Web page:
Effects of the Proposed 1999-2000 Washington Minimum Wage Increase

Content

Based upon an analysis of Labor Department data, Dr. David Macpherson finds that a proposal to hike the Washington minimum wage from $5.15 to $6.50 by the year 2000 would cause more than 7,431 workers to lose job opportunities. As a consequence, Washington workers would lose approximately $64 million in annual income. At the same time, minimum wage employers would see their labor costs rise by $204 million per year in order to provide minimum wage workers an increase in average family income of only 2.8%.

On February 12, 1998, President Clinton proposed raising the federal minimum wage in two annual 50-cent increments, from $5.15 to $5.65 and then to $6.15 per hour. In support of this proposal, the President and others claim that minimum wage increases of such magnitudes do not cost jobs, and that the benefits of these increases accrue primarily to poor adults trying to raise families. With this legislative proposal on the table, it is instructive to read Dr. David Macpherson’s new study of expected total effects from Washington’s proposed two-part statewide increase in its minimum wage from $5.15 to $6.50, the final increase being effective January 1, 2000.

Who will be affected?
Dr. Macpherson finds that fewer than one in seven of the workers who would be affected by the minimum wage increase is the sole breadwinner in a family with children. The annual family income of affected workers averages more than $30,000, and in some localities this average exceeds $45,000. These income figures indicate that most minimum wage workers are members of families with multiple workers. Only one in six affected workers lives in a family with income of less than $10,000.

Of affected workers, many are very young; 29% are teens aged 16-19 and an additional 18.4% are young adults age 20-24; 29.7% are living with a parent or parents. More than half of affected workers have never been married.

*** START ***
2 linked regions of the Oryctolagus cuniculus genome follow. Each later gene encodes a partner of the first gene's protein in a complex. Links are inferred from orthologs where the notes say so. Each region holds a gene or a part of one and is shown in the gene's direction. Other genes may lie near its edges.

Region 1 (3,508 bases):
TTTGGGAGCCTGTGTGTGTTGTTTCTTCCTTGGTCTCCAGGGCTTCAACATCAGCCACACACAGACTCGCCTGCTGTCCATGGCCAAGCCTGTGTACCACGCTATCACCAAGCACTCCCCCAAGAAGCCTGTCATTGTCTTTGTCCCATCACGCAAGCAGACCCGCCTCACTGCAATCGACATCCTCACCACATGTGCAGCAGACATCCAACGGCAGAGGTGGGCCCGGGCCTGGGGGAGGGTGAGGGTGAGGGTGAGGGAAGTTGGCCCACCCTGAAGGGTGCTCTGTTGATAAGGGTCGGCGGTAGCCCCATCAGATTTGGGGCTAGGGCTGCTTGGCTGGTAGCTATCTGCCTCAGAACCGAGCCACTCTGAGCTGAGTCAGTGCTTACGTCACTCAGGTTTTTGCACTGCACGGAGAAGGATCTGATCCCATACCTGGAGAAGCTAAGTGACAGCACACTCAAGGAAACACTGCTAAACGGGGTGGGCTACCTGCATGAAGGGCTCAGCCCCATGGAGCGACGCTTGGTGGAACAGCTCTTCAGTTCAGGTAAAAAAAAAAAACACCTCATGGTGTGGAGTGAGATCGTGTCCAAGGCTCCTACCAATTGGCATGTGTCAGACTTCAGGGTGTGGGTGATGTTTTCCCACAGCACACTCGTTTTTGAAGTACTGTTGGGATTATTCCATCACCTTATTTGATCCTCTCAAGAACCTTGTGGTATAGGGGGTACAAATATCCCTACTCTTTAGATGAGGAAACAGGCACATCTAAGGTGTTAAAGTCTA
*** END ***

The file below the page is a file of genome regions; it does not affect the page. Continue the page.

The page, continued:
How will they be affected?
Approximately 40% of the 7,431 layoffs will hit workers with annual family incomes less than $20,000, while more than half of the job loss will be confined to workers under age 25. Moreover, 52% of the job loss will hit in the retail sector, and another quarter will hit the service sector. Almost half of the job loss and income loss will hit the Seattle-Tacoma area.

Dr. Macpherson estimates that the $204 million in additional labor costs associated with the proposed Washington minimum wage increase will fall disproportionately on retail employers ($101 million) and service-sector employers ($57 million), and especially on employers in the Seattle-Tacoma area ($92 million).

Of the total income gains generated by the wage hike, less than one dollar in five will go to workers living in families with incomes of less than $10,000. Hence, the wage hike appears to be a very inefficient tool for raising low-income workers out of poverty. The average increase in family income of affected workers will be a very modest 2.8%.

Conclusion
This study demonstrates that increases in the minimum wage entail real consequences and costs. A $1.35 (or 26 percent) increase can cause significant job loss and impose substantial costs on employers. At the same time, such an increase does little to combat poverty, even among those that don’t lose their jobs. In Washington, the expected consequences of such an increase in the minimum wage are 7,431 lost jobs, $64 million in lost wages, and $204 million in additional labor costs.